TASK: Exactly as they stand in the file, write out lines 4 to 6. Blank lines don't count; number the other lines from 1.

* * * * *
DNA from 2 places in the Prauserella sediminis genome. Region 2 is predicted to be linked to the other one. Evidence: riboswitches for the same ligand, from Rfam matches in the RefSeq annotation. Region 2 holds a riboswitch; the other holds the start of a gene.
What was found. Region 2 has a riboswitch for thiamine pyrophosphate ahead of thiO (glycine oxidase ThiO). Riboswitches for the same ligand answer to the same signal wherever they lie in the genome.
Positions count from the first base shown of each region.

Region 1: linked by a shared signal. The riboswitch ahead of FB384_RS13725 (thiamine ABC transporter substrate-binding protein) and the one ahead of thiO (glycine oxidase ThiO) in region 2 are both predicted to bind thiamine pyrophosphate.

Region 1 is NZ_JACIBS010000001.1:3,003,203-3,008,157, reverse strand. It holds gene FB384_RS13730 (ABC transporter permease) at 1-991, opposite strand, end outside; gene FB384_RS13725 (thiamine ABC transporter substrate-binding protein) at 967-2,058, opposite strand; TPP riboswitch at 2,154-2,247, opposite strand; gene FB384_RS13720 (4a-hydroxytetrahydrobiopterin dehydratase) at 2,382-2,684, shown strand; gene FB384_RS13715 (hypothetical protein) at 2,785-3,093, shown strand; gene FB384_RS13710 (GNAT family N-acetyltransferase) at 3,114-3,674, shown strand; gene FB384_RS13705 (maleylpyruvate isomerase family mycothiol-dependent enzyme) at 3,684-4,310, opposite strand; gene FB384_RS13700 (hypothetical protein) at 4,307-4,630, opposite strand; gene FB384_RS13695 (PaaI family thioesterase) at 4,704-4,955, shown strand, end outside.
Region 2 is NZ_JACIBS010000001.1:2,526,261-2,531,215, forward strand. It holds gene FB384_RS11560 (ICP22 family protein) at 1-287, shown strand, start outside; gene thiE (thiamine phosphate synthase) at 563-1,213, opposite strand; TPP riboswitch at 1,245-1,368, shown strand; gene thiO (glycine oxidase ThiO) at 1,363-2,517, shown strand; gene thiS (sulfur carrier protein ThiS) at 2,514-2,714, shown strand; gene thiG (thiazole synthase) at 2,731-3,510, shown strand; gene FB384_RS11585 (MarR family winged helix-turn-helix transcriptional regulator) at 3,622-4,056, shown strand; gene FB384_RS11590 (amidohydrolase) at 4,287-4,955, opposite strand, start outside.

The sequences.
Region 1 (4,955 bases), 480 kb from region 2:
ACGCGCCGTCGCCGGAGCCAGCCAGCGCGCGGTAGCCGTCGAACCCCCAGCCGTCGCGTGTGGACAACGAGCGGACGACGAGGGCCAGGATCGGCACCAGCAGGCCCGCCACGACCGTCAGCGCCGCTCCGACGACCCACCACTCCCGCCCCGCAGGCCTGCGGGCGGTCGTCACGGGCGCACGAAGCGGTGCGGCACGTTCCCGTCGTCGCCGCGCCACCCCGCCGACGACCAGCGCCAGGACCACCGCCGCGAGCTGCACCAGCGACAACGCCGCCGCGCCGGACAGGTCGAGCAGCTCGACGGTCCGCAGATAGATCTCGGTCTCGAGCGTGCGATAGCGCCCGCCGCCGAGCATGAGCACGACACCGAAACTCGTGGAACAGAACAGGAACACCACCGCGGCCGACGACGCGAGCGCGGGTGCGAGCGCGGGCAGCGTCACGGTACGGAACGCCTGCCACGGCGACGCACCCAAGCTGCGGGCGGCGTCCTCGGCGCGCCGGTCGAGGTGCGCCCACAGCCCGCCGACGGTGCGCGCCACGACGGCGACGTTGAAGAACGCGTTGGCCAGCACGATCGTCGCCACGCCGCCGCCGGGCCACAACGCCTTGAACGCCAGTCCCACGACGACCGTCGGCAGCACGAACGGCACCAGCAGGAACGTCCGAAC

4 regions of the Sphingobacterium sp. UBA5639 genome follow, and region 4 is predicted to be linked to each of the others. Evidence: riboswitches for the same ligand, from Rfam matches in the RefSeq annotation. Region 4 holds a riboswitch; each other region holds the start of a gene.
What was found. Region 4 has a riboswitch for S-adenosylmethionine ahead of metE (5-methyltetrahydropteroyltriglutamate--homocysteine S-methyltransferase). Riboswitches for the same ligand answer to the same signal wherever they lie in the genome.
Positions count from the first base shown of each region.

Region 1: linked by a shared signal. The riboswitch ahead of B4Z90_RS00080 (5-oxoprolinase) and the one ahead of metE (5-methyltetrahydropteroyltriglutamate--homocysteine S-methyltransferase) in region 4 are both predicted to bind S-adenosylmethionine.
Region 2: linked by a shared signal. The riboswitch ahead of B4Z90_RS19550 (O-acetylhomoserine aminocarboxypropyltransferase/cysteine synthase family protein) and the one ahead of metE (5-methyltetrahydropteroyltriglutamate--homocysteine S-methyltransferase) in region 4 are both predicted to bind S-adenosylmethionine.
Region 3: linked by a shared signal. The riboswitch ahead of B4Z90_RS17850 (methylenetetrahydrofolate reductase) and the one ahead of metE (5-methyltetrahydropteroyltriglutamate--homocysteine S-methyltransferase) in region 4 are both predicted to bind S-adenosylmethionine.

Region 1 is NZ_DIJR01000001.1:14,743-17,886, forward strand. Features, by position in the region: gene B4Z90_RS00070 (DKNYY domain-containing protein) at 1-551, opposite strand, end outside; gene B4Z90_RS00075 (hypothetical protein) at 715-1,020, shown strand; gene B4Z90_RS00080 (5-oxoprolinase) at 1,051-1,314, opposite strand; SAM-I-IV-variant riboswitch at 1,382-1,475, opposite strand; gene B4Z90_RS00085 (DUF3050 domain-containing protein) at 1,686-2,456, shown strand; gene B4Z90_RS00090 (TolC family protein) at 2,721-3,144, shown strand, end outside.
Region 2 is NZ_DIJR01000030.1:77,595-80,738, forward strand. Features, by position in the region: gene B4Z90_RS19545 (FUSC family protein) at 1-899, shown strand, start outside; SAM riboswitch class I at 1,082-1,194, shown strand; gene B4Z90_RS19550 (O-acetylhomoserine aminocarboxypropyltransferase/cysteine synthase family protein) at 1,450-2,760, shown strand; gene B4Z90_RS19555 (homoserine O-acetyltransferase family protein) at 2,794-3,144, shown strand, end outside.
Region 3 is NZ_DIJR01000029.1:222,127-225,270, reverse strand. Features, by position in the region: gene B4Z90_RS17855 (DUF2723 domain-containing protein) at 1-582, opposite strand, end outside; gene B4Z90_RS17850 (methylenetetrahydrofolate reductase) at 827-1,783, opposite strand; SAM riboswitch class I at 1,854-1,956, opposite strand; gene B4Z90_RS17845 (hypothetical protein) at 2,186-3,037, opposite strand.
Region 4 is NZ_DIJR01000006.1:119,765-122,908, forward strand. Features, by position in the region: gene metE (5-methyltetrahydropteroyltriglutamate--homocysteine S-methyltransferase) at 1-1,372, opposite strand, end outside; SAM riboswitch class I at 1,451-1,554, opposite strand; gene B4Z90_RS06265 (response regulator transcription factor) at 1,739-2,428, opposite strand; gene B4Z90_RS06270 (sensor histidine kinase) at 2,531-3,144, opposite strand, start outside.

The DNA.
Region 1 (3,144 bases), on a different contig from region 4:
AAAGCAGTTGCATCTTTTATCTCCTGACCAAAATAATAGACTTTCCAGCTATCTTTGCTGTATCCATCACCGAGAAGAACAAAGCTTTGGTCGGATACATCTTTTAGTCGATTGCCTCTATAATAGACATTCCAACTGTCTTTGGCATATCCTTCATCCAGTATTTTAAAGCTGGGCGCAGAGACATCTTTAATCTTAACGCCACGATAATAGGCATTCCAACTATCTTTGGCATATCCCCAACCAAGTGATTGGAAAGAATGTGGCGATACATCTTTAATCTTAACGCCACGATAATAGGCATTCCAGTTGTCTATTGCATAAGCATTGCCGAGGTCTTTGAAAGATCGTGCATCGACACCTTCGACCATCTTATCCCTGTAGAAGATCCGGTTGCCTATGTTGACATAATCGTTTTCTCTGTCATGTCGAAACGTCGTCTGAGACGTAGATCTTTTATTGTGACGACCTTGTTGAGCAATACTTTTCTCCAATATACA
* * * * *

Region 1: linked by a shared signal. The riboswitch ahead of FB384_RS13725 (thiamine ABC transporter substrate-binding protein) and the one ahead of thiO (glycine oxidase ThiO) in region 2 are both predicted to bind thiamine pyrophosphate.

Region 1 is NZ_JACIBS010000001.1:3,003,203-3,008,157, reverse strand. It holds gene FB384_RS13730 (ABC transporter permease) at 1-991, opposite strand, end outside; gene FB384_RS13725 (thiamine ABC transporter substrate-binding protein) at 967-2,058, opposite strand; TPP riboswitch at 2,154-2,247, opposite strand; gene FB384_RS13720 (4a-hydroxytetrahydrobiopterin dehydratase) at 2,382-2,684, shown strand; gene FB384_RS13715 (hypothetical protein) at 2,785-3,093, shown strand; gene FB384_RS13710 (GNAT family N-acetyltransferase) at 3,114-3,674, shown strand; gene FB384_RS13705 (maleylpyruvate isomerase family mycothiol-dependent enzyme) at 3,684-4,310, opposite strand; gene FB384_RS13700 (hypothetical protein) at 4,307-4,630, opposite strand; gene FB384_RS13695 (PaaI family thioesterase) at 4,704-4,955, shown strand, end outside.
Region 2 is NZ_JACIBS010000001.1:2,526,261-2,531,215, forward strand. It holds gene FB384_RS11560 (ICP22 family protein) at 1-287, shown strand, start outside; gene thiE (thiamine phosphate synthase) at 563-1,213, opposite strand; TPP riboswitch at 1,245-1,368, shown strand; gene thiO (glycine oxidase ThiO) at 1,363-2,517, shown strand; gene thiS (sulfur carrier protein ThiS) at 2,514-2,714, shown strand; gene thiG (thiazole synthase) at 2,731-3,510, shown strand; gene FB384_RS11585 (MarR family winged helix-turn-helix transcriptional regulator) at 3,622-4,056, shown strand; gene FB384_RS11590 (amidohydrolase) at 4,287-4,955, opposite strand, start outside.